The Chief’s Daughter (1967)
The High Deeds of Finn MacCool (1967)
A Circlet of Oak Leaves (1968)
The Witch’s Brat (1970)
Tristan and Iseult (1971)
The Truce of the Games (1971)
Heather, Oak, and Olive (1972) is omnibus of three titles The Chief”s Daughter, A Circlet of Oak Leaves, and A Crown of Wild Olive (originally published as The Truce of the Games)
The Capricorn Bracelet (1973)
The Changeling (1974) illustrated by Victor Ambrus
We Lived in Drumfyvie (1975) with Margaret Lyford-Pike
Blood Feud (1976) illustrated by Charles Keeping
Sun Horse, Moon Horse (1977)
Shifting Sands (1977)
Song for a Dark Queen (1978)
Frontier Wolf (1980)
Eagle’s Egg (1981)
Bonnie Dundee (1983)
Flame-Coloured Taffeta (1986) illustrated by Rachel Birkett
The Roundabout Horse (1986)
A Little Dog Like You (1987) illustrated by Jane Johnson
The Best of Rosemary Sutcliff (1987) is an omnibus edition of Warrior Scarlet, The Mark of the Horse Lord and Knight’s Fee
Little Hound Found (1989)
The Shining Company (1990)
The Minstrel and the Dragon Pup (1993) illustrated by Emma Chichester Clark.
Black Ships Before Troy (1993) illustrated by Alan Lee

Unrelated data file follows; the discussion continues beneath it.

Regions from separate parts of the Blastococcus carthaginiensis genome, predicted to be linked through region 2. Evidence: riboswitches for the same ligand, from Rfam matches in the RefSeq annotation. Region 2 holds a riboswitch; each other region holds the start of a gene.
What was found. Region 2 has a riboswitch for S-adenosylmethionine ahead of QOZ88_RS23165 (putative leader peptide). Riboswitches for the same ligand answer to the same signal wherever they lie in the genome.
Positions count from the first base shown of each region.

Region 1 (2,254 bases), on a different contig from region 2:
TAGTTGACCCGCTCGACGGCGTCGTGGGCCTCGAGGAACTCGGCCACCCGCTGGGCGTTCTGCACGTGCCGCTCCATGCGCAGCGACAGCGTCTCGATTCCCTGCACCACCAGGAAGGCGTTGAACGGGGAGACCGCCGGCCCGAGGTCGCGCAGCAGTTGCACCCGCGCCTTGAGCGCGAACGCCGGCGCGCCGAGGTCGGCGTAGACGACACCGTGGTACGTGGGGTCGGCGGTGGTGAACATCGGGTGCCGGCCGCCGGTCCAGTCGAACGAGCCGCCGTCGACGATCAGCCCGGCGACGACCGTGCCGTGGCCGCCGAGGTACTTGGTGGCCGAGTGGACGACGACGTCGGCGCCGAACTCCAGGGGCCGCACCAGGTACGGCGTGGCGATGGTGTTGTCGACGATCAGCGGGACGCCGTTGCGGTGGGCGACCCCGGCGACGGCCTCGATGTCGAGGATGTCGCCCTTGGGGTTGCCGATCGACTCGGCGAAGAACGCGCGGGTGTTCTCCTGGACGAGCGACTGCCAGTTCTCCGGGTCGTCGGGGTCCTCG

Chess-dream in the Garden (1993) illustrated by Ralph Thompson
The Wanderings of Odysseus (1995) illustrated by Alan Lee
Sword Song (1997)

Novels for adults

Lady in Waiting (1957)
The Rider of the White Horse (1959)
Sword at Sunset (1963)
The Flowers of Adonis (1969)
Blood and Sand (1987)

Non-fiction

Rudyard Kipling — A Monograph (1960)
Houses and History (1960)
Heroes and History (1965) illustrated by Charles Keeping
Arthur Ransome, Rudyard Kipling and Walter De La Mare (1968) (with Leonard Clark and Hugh Shelley) reproduces the Rudyard Kipling mongraph—above
Is Anyone There? (1978) (with Monica Dickens)
Blue Remembered Hills (1983) — A memoir, her autobiography, or ‘recollection’ as she called it

Review of Simon, a historical novel of the English Civil War, by Rosemary Sutcliff — on Goodreads